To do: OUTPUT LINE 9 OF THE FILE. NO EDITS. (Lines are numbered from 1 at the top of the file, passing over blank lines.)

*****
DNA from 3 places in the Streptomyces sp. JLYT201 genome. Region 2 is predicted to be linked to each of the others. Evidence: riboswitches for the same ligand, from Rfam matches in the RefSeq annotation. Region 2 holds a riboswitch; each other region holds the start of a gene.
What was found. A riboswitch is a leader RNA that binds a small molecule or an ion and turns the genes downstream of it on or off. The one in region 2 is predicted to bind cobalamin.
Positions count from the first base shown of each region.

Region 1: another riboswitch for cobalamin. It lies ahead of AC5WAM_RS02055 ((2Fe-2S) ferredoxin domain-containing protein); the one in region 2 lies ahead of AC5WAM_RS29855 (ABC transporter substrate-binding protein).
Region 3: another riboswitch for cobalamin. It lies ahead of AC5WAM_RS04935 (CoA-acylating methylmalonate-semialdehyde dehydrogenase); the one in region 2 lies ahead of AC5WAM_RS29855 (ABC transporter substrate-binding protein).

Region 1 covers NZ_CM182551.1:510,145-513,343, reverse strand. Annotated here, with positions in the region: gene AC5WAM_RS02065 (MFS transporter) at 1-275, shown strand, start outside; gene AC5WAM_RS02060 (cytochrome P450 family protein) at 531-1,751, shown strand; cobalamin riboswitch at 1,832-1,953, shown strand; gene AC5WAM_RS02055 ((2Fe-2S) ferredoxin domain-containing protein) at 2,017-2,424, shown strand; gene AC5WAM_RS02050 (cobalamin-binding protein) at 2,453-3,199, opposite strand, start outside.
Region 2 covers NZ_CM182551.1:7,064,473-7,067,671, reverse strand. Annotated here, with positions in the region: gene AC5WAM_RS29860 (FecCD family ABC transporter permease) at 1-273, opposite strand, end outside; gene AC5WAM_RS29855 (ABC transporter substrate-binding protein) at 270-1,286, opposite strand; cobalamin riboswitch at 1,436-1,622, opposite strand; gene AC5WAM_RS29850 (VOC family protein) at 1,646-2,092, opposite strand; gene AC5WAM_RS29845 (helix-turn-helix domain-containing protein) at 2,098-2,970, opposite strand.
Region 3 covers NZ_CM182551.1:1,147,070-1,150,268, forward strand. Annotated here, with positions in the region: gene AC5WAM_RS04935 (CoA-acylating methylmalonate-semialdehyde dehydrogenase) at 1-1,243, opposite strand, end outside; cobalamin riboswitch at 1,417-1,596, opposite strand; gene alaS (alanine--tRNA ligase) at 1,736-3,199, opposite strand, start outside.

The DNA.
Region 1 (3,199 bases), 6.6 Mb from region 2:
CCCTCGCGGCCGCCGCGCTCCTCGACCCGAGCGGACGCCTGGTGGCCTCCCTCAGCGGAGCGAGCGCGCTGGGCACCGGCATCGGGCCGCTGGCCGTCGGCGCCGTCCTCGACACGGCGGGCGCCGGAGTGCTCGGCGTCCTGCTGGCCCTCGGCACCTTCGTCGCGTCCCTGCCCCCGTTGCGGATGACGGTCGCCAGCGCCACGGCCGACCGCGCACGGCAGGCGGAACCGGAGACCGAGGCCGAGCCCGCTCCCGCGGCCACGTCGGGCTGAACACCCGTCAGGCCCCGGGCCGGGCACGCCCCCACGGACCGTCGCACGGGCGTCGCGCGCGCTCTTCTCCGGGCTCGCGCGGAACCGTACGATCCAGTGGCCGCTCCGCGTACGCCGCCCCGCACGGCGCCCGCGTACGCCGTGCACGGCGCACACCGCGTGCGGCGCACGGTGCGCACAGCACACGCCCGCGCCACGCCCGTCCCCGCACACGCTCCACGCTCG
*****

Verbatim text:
The DNA.